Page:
All the adults are addressed by their first name. This can and does lead to the occasional disrespectful behaviour and the staff use the incidents to help the children learn how to speak to people and adjust their tone and language choice.
In the classrooms there are practices and activities to help the children learn the rights and responsibilities of living in a community. Chairs are always tucked under tables to give people a clear passage; tables are for food and working at; equipment is put away in the manner in which it was found so the next child will have a good experience with it; children and staff greet each other each morning and shake hands when leaving the classroom at the end of the day; mats are put out to denote a work space to be respected and to delineate work space and aid focus. Grace and courtesy lessons are given on the mores and manners of society – saying thank you, excuse me and apologising for offensive speech and behaviour. Class charters are discussed and agreed on.
The children learn through the Silence Game activities, the sound of silence and restful feelings that come about from moments of stillness and quiet.
Through these varied practices and activities, the children at Casa Mia develop strong social and emotional skills which stand them in good stead as they move into the larger high school environments.
Loose Parts Programme
Whilst not a specialist subject area, the Loose Parts Programme is a culmination of many of the elements of the Casa Mia education programme providing our children with opportunities to explore and share ideas.
Loose parts are materials in the playground that can be moved, carried, combined, redesigned, lined up and taken apart and put back together in multiple ways. They are materials will no specific set of directions that can be used alone or combined with other materials.
The staff actively encourage the children to use the resources, stepping aside as the children engage, letting the children take the lead. The children playing with the loose parts are using more creativity and imagination and developing more skills and competence that they would playing with most static playground fixtures and plastic toys particularly socially
As a school for Early Childhood and primary children, the staff take care to introduce our children to elements of the Arts, giving the children a chance to discover their own innate talents and interests. Often the different elements of performing arts, visual arts and music are brought together in the end of term assemble performances.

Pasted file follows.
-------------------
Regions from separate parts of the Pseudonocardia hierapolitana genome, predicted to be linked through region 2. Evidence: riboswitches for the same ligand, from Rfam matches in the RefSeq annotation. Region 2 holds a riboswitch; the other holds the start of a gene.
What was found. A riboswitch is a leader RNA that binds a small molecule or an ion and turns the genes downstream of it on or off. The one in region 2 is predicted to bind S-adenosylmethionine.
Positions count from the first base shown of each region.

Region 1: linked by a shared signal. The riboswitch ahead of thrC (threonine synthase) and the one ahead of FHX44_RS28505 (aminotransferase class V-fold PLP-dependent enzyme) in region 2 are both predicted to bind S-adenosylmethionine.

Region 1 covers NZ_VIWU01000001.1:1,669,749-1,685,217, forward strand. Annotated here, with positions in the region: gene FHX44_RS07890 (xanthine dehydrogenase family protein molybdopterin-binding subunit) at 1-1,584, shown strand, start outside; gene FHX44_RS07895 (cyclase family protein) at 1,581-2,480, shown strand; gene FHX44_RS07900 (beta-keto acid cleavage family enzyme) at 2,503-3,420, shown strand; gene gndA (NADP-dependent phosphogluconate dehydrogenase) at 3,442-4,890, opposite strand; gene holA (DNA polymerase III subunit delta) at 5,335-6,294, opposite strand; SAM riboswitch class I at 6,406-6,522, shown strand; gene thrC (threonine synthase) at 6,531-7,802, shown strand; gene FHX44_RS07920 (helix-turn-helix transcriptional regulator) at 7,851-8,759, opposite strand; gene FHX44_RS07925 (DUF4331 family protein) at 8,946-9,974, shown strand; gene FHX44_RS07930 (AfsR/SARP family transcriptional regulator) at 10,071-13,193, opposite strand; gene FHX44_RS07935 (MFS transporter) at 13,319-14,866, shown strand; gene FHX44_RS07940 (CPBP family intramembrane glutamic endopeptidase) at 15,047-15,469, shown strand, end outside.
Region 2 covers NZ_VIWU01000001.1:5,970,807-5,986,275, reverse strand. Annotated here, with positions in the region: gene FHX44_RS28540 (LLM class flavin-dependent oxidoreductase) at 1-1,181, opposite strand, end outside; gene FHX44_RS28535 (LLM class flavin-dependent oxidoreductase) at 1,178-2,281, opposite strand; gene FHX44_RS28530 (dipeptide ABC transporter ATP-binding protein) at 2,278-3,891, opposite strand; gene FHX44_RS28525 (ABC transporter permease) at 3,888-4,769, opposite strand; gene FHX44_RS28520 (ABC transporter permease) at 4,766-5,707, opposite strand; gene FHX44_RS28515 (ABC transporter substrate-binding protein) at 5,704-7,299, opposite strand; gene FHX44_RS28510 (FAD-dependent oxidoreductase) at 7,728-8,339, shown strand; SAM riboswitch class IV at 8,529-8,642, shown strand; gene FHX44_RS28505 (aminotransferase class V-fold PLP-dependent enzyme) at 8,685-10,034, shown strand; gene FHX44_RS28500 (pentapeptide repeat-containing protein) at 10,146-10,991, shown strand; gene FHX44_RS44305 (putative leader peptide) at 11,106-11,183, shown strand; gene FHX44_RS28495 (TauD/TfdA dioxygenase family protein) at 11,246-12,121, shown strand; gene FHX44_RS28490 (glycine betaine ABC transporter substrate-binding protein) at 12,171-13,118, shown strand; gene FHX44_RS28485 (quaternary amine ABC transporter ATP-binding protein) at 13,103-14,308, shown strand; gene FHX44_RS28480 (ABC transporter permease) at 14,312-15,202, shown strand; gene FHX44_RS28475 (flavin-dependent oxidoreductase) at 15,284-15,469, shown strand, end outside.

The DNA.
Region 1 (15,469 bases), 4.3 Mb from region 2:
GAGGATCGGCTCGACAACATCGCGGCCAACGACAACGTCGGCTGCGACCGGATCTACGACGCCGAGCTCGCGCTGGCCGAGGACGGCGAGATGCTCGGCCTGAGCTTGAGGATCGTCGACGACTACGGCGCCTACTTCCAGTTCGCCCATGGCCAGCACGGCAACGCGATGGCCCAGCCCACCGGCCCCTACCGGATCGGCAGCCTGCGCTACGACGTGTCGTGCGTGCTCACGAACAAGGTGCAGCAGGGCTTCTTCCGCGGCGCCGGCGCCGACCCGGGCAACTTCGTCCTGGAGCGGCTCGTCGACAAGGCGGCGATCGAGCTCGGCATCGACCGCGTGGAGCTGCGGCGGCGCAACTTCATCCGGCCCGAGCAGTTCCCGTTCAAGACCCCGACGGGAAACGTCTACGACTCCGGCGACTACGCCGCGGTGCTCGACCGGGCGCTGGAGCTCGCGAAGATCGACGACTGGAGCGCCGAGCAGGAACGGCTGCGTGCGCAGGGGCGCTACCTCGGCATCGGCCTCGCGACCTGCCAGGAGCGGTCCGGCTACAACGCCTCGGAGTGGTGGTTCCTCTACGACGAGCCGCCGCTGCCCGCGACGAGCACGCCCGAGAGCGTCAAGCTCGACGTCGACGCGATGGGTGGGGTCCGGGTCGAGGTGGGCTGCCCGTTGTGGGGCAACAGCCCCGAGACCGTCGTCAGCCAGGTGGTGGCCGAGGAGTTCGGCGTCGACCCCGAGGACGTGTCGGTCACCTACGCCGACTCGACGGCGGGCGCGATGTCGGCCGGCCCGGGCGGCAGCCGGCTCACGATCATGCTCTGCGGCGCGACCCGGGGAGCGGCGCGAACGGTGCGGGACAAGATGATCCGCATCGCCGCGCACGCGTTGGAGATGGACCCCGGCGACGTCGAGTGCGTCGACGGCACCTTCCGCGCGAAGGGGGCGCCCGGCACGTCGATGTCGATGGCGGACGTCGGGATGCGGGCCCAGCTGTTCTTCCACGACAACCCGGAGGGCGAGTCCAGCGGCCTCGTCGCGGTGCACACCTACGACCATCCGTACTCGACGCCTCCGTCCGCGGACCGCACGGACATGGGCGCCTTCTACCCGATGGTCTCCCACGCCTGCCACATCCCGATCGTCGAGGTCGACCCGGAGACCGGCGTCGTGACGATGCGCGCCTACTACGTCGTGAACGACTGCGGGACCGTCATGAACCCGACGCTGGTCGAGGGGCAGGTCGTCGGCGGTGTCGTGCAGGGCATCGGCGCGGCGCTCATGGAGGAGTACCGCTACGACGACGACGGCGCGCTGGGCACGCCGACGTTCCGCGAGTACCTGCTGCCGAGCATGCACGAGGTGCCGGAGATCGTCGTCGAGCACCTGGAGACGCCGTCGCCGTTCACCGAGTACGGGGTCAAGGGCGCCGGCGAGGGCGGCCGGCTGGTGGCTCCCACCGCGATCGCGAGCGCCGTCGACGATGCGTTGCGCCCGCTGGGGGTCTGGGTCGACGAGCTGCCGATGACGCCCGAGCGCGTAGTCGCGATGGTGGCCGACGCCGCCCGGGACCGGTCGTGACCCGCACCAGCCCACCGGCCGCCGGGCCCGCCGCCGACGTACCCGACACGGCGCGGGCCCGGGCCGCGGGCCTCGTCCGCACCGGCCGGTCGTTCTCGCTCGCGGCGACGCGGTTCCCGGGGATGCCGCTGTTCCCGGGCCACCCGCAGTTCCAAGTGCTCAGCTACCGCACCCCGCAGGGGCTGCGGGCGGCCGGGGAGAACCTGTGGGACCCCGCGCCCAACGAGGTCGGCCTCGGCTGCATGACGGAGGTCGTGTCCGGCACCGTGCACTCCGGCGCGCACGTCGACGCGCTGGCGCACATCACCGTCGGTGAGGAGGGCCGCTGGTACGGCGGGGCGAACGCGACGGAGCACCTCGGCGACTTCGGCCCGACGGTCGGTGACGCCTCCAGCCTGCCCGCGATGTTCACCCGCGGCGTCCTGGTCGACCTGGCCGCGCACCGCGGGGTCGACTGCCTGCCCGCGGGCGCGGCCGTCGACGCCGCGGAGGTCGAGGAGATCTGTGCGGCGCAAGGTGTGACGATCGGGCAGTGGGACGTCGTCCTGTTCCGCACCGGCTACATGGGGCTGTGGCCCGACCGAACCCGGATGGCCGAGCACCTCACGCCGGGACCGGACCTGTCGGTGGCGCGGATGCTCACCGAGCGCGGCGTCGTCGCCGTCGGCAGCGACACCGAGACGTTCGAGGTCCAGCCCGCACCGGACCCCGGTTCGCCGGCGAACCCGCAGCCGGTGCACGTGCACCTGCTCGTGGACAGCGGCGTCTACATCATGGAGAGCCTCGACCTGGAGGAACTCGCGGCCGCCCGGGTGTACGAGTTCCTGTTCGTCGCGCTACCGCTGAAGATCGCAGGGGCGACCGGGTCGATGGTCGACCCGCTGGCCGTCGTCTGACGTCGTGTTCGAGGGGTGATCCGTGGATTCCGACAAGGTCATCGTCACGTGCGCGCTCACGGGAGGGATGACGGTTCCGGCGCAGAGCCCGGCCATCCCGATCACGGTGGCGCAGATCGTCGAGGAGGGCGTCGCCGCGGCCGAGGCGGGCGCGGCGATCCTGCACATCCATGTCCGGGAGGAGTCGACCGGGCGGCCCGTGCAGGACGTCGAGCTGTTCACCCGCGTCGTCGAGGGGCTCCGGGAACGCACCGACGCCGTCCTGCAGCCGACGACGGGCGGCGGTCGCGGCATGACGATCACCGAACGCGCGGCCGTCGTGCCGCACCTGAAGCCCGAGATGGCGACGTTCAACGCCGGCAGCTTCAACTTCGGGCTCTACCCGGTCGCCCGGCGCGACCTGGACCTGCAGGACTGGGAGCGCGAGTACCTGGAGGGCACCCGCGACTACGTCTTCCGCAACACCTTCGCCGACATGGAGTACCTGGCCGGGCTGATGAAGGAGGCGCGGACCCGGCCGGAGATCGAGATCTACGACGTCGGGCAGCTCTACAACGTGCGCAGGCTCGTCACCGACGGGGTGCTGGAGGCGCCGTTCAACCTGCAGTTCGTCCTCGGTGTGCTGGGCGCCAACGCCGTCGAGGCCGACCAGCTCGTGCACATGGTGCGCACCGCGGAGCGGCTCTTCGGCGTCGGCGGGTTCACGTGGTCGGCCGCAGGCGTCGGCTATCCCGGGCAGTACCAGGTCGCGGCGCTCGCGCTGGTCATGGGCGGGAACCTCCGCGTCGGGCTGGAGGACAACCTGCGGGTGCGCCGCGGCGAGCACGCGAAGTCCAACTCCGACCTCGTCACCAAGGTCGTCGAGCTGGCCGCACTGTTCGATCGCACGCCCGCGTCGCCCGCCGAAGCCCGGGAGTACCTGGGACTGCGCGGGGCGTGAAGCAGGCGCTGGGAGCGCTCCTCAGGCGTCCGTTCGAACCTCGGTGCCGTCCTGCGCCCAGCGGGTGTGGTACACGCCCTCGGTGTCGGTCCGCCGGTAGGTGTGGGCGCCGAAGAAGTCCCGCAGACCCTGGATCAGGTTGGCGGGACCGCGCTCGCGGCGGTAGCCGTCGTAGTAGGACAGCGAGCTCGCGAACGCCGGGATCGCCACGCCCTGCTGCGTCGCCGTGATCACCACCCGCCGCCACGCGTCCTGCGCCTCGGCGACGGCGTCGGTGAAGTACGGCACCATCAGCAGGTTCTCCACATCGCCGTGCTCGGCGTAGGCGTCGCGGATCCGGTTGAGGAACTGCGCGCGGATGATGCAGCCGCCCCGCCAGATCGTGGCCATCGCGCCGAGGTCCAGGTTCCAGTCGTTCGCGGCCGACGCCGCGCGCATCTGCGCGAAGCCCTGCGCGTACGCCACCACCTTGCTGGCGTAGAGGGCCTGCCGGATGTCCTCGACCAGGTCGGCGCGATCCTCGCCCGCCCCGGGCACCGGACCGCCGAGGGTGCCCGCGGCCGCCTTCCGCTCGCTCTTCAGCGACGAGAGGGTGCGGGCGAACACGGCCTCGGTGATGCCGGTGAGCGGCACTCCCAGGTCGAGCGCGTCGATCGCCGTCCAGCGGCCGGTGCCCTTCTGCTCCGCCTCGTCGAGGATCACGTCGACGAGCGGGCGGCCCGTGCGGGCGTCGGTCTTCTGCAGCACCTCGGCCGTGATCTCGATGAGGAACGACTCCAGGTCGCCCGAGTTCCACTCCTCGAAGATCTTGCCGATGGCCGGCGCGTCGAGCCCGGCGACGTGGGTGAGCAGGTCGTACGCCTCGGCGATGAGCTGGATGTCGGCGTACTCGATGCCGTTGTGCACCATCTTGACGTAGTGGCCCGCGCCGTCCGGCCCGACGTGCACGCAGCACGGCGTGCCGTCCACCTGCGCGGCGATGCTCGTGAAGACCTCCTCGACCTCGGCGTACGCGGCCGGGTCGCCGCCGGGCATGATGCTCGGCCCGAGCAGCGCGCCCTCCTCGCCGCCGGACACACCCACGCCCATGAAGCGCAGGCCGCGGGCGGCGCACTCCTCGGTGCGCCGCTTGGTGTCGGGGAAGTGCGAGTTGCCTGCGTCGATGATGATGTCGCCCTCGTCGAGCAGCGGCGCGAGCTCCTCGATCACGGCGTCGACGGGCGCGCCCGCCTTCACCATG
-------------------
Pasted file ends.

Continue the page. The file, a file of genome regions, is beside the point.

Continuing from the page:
Performing arts – the combination of drama, music, dance and theatre as a creative activity, performed in front of an audience is integrated into the curriculum throughout the School. These performances are delivered at the end of term assemblies.
Visual Arts - Artistic expression is one of the fundamental needs of humans and man has been communicating through the ages with pictures as the children discover in their Aboriginal Studies. Artistic expression requires fine motor control of the hand and observation skills of a high order. ‘To confer the gift of drawing, we must create an eye that sees, a hand that obeys, a soul that feels; and in this task the whole of life must cooperate’. Dr MM.
Through the multisensory educational approach at Casa Mia, the children develop the necessary skills they need to communicate in various visual art forms. They explore language, visual skills, technologies and processes using materials and technologies. The teachers further inspire the children when they share the art works of famous and well know artists through the ages and discussing the possibilities of creating different and unique works while using knowledge, skill and techniques developed by others.
Music- The six elements of music – rhythm, pitch, dynamics, form, timbre and texture are explored throughout the school in various ways and in all styles from pop, to classical, soul and nursery rhymes. Singing, movement, rhythm and listening continue to be part of the children’s programme in lower and upper primary with a specialist music teacher delivering the more formal aspects of the music programme which are reported on in the semester reports.